Orlando is kind of a perfect storm of American hot-buttons. Terrorism, homophobia, racism, politics, mental health, and guns all in one monumental tragedy. The gay issue is complicated by the fact that there are so many homophobes on the right who are secretly (or not so secretly) happy to see gay people slaughtered. The Islam issue is complicated by the fact that the shooter is an American. The mental health issue is complicated because so many people “on the verge” aren’t identified even by those closest to them. The gun issue is complicated because it always is. There is an element of exhaustion – we’ve all been down the Mass Shooting road too many times, and all of our arguments are all worn out. We each rant and plead in our own ways, but nothing ever changes. And this time, we’re having ten different arguments at once. But we can’t stop talking, because the alternative is apathy.
Meanwhile, we’re not even focused on the bigger part of this tragedy. 50 people all in one place is horrific, yes, but people are overlooking the larger fact that, on average, we lose 91 people per day to gun violence. That’s almost two Orlandos every freaking day.
One of the reasons we end up focusing so hard on guns is that it’s something concrete we can address with the force of law. We can’t “fix” mental health by throwing money at it. We can’t “fix” religious extremism by closing our borders, because it grows in our own soil and is fed by the internet. But we can, at least potentially, “fix” the gun situation by recognizing that the Constitution is a fluid document that was designed to adapt to the times. We can stop thinking of gun ownership as an “inalienable” right and treat it as a privilege instead – one that has to be earned or bestowed (to hunters and law enforcement), not one granted willy nilly to every bozo who wants a human-killing machine for “reasons.”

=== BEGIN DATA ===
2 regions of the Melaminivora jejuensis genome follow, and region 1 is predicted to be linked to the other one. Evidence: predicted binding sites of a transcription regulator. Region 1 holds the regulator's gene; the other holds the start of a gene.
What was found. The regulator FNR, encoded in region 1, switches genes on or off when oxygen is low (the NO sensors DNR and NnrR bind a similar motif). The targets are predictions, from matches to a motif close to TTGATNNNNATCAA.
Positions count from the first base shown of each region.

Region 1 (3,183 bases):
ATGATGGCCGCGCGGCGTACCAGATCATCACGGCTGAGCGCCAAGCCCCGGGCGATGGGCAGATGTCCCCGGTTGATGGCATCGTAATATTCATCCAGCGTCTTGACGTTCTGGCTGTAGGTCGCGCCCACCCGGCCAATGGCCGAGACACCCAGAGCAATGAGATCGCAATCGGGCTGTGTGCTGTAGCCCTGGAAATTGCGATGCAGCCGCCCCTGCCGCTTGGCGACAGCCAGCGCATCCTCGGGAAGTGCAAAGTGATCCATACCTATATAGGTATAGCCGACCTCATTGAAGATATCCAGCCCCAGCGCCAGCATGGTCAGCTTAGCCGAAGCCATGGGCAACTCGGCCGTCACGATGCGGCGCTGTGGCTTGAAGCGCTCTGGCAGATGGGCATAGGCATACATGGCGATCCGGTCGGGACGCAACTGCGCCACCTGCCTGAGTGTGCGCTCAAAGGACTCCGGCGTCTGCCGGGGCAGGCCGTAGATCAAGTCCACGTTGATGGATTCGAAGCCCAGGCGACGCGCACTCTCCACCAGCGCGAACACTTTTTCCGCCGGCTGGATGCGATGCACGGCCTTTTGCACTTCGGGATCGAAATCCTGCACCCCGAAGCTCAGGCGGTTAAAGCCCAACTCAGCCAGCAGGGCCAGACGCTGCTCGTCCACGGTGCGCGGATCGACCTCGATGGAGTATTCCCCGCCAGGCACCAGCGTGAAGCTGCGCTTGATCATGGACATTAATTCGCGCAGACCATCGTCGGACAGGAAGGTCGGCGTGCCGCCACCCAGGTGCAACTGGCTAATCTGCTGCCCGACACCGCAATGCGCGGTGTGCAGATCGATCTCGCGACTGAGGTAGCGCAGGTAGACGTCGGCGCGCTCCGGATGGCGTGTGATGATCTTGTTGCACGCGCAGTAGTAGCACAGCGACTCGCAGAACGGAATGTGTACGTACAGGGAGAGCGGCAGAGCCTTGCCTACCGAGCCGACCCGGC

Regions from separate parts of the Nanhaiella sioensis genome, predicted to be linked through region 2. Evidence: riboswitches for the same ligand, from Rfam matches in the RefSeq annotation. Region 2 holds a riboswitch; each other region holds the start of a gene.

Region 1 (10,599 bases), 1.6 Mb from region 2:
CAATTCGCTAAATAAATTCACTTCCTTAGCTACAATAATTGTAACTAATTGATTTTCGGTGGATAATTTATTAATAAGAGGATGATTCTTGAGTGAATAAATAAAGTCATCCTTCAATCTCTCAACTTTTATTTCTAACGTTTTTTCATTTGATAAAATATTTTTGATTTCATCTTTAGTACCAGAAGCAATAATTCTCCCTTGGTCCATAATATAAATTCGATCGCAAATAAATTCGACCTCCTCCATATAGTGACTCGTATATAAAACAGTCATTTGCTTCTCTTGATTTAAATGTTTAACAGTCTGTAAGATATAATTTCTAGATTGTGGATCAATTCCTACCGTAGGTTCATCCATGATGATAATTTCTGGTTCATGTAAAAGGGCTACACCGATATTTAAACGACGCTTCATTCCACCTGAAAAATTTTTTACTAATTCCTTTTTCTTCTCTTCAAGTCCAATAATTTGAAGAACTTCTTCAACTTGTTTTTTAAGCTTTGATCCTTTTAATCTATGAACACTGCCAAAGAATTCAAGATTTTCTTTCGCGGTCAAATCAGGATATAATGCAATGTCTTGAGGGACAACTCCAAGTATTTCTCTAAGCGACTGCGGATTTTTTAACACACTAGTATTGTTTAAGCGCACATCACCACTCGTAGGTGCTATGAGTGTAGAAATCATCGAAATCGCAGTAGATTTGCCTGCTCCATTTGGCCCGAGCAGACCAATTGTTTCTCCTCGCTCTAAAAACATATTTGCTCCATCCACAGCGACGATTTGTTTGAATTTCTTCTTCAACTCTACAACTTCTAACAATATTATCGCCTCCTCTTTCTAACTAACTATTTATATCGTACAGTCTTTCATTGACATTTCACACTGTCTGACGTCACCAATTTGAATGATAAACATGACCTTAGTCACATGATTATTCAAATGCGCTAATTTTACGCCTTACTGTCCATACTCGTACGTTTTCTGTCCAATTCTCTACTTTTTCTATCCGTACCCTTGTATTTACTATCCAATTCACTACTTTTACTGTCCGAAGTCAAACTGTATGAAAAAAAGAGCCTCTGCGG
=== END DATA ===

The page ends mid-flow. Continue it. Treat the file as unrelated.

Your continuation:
The current interpretation of the 2nd Amendment is not one the Founders would ever have imagined or wanted. Better background checks, banning assault rifles… all well and good, but I think that’s splitting hairs, and won’t have much impact in the long run. I’ve been ranting for the past year about how it’s time to repeal or rewrite the 2nd Amendment. The sentiment is finally gaining traction. Thank you, Rolling Stone, for this excellent piece by Constitutional scholar David S. Cohen: Why It’s Time to Repeal the Second Amendment
Just think of what would have happened in the Orlando night-club Saturday night if there had been many others armed. In a crowded, dark, loud dance club, after the shooter began firing, imagine if others took out their guns and started firing back. Yes, maybe they would have killed the shooter, but how would anyone else have known what exactly was going on? How would it not have devolved into mass confusion and fear followed by a large-scale shootout without anyone knowing who was the good guy with a gun, who was the bad guy with a gun, and who was just caught in the middle? The death toll could have been much higher if more people were armed.
Please read: Why It’s Time to Repeal the Second Amendment